leading in the transition to HD

American Production Services has been one of the leaders in HD production and post for the last few years. We were one of the first to adopt 24p in our two HD online suites. Our experience has been one of great highs and great lows. Each time we post a new movie, we feel like HD has finally taken off. But following the completion of a project, we see HD fall back again into near anonymity. KCTS, WETA, KING, WRAL and several other television stations have taken bold steps to bring this format into the mainstream. Incentives for change vary tremendously among the various sectors of the broadcast industry. Ultimately, it comes down to a simple question: When should a post house, a station or a network make the leap into HD? Should they wait for the set penetration to evolve to a level where it makes economic sense? Do they need to lead the transition? The answers are as complex and varied as those who make up this diverse industry. Let's take a look at the future for content producers, TV stations and networks as they evolve into the digital world and especially the wonderful world of HD.

The future for content producers is bright in HD. This is primarily because HD technology for acquisition and post is mature, and producers can take advantage of a range of products that are all of extraordinary quality. Competition is beginning to push prices down, and now that the 24p cameras have been released, availability is good. It makes sense for producers to make their programs in HD and protect for the future. Even where film is the acquisition medium, HD is the best choice for telecine and post because of the great quality. The differential in cost is not that great, and the benefit for future use of programming in HD is clear.

The future for broadcast television stations is a different matter. In large markets, the incentive for change is high because of the need to look like a leader, but in smaller markets, just providing the basic service is enough. HD is still expensive and for stations still wired for analog production and transmission, the transition to digital can be prohibitive. Even where a station has committed to digital, the drive to change to HD is still limited. With the lack of television sets out in the public, there is little incentive for stations to provide programming for the few who have them.

For the networks, the progress is mixed. So far, manufacturers have stepped up to the plate and given great deals or complete subsidy for HD production. Networks know that HD is the future, so they have begun to protect for distribution when the established base of sets justifies wider transmission. And now with 24p production, there are programs like Diagnosis Murder, Roswell, Titus, Earth Final Conflict and 110 Center Street experimenting with the format. So far, the results are positive and we should see a lot more 24p acquisition in the next season startup. Networks now make most of their profit on the back end in syndication or foreign sales. 24p offers tremendous advantages for foreign sales because it is an international format. With profits often withheld until a future sometimes four or five years away, it makes it even more critical to protect for the future. So HD is doing well with the networks, and the trend should heat up considerably as experience is gained.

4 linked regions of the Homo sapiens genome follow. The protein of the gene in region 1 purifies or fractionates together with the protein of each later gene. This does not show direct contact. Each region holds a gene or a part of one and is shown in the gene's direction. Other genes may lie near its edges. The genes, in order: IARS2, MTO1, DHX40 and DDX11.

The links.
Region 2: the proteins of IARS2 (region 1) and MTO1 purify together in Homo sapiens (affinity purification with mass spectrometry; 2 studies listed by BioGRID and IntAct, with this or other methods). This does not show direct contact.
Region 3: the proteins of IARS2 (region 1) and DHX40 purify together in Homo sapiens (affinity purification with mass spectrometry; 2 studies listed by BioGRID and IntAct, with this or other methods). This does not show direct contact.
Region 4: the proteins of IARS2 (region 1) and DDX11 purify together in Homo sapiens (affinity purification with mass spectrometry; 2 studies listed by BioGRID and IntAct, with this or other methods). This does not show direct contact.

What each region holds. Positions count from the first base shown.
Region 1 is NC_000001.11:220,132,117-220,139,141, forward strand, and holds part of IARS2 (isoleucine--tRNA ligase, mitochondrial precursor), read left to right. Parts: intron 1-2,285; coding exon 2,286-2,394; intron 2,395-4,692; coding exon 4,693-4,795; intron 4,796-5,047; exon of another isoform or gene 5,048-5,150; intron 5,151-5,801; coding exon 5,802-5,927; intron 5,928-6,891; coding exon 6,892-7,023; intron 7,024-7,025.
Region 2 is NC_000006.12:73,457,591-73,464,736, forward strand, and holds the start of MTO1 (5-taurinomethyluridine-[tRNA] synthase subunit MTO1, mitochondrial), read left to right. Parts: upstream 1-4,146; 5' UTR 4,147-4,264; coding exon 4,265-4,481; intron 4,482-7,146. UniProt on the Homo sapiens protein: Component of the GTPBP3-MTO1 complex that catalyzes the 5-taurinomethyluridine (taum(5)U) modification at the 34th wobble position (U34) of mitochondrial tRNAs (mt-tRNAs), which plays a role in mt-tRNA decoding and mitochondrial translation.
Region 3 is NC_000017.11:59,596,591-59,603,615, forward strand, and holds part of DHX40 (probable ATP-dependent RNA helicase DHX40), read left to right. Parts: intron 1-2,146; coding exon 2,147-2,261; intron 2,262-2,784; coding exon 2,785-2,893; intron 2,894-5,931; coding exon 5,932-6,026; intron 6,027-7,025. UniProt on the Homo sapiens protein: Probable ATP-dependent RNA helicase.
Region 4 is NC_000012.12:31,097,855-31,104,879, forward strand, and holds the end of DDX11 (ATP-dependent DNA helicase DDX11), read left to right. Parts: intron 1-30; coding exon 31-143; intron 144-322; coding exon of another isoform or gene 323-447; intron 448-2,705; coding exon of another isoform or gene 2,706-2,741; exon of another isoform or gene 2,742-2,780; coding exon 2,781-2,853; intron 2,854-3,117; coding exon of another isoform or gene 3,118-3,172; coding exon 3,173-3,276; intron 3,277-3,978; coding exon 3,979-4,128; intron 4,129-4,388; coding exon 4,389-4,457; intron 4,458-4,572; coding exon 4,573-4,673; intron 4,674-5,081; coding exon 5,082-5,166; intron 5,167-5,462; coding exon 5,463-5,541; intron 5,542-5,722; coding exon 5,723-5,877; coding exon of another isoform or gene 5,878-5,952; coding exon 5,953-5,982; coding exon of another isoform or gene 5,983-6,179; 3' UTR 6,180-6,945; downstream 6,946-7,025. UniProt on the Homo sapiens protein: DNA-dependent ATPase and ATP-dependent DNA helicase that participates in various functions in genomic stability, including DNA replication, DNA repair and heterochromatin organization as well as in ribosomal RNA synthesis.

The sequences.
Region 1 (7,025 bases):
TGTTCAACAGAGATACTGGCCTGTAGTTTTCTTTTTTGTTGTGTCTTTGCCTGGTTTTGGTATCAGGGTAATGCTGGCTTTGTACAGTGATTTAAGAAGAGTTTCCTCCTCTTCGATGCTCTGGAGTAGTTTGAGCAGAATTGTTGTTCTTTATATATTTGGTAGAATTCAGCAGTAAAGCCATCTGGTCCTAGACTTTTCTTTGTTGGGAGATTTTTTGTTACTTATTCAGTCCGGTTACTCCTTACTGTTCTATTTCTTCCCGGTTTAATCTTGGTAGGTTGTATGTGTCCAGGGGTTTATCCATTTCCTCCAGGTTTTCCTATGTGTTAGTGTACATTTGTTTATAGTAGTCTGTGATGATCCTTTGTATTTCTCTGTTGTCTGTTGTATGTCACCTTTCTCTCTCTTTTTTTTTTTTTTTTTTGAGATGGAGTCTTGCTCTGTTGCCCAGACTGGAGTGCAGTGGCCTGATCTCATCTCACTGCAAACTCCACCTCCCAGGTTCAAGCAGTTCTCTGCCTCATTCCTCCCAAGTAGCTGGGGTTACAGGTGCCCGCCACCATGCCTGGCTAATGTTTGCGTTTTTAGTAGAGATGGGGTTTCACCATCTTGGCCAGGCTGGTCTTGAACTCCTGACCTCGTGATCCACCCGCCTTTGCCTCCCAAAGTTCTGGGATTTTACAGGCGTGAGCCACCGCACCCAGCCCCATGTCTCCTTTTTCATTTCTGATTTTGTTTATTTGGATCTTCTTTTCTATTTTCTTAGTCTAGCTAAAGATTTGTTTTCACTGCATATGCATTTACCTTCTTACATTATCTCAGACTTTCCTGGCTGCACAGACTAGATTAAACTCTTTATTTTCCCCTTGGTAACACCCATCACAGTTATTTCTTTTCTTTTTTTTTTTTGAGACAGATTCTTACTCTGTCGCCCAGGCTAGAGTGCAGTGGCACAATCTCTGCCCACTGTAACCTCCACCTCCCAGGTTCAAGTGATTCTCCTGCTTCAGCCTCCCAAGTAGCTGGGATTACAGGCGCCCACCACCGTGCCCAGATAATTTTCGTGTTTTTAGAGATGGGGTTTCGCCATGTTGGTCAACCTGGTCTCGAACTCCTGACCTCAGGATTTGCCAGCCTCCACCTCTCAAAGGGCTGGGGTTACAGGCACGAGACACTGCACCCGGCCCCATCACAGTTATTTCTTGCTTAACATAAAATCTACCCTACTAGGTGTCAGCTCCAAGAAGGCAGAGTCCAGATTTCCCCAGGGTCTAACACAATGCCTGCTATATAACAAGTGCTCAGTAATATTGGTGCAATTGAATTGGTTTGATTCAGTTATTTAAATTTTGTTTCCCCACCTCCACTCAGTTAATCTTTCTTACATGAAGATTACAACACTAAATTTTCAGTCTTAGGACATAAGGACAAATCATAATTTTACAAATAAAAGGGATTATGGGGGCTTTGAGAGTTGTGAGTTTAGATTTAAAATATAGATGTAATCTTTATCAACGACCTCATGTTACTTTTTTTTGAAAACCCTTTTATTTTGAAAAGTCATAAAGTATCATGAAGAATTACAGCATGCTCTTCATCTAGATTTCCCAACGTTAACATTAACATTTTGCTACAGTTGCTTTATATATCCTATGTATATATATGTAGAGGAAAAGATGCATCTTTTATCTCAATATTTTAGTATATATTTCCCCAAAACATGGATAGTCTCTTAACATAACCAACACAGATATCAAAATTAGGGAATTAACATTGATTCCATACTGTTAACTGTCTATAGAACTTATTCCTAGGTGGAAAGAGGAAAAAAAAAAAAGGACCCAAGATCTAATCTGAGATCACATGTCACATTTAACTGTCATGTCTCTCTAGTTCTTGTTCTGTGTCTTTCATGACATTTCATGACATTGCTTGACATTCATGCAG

So where does the incentive come for the kind of change needed to bring HD into the mainstream? I believe the answer lies in a fundamental value, the entrepreneurial risk-taking model that has kept the U.S. at the forefront of new technology in the world.

As the owner of a large post production facility, it is often painful to attend NAB and see the new technology. Yes, it's exciting to see new tools and better images, but what if you haven't paid for the old technology yet? That's what makes it so difficult to change. Will your competitors beat you to the punch? Will they now be able to provide better quality to the customer base and attract some of your customers away? This is part of the inner dialogue that goes on in the minds of owners of post facilities every year.

It may be helpful to think of your facility, whether it's a post production house or a broadcast station or even a network, as a pipe. At one end of the pipe, you push new equipment in. On the other you pull the old out. At the beginning of the pipe, the equipment is worth a lot. As it travels through, it loses value quickly, sometimes with amazing speed. But as it travels, you receive benefit from it, hopefully enough to justify the original cost. By the time your equipment reaches the end of the pipe, it's probably not worth much, if anything. The goal is to get the maximum value out of the equipment before it reaches the end. So the speed with which it travels through becomes the key to survival. If it moves through too quickly, and you haven't obtained enough value from use of the equipment before it is worthless, then you face financial failure. If you don't replace old equipment with new, then your competitors eat you alive as your ability to serve customers falters. The pressures to bring on the new are much higher for post houses than broadcast stations or networks. That's why our industry has led the way. The incentive to get every dime out of equipment overcomes many station managers who remain conservative. The market is not forcing them to change. Fortunately a few are beginning to look past the present bottom line and see a bright future as a result of adopting HD now.

So, there is no easy answer. It depends on a willingness to step up and lead. We know it's going to happen and the more who commit to HD technology, the faster it will come. As a large investor (read risk-taker) I believe it will come sooner than later.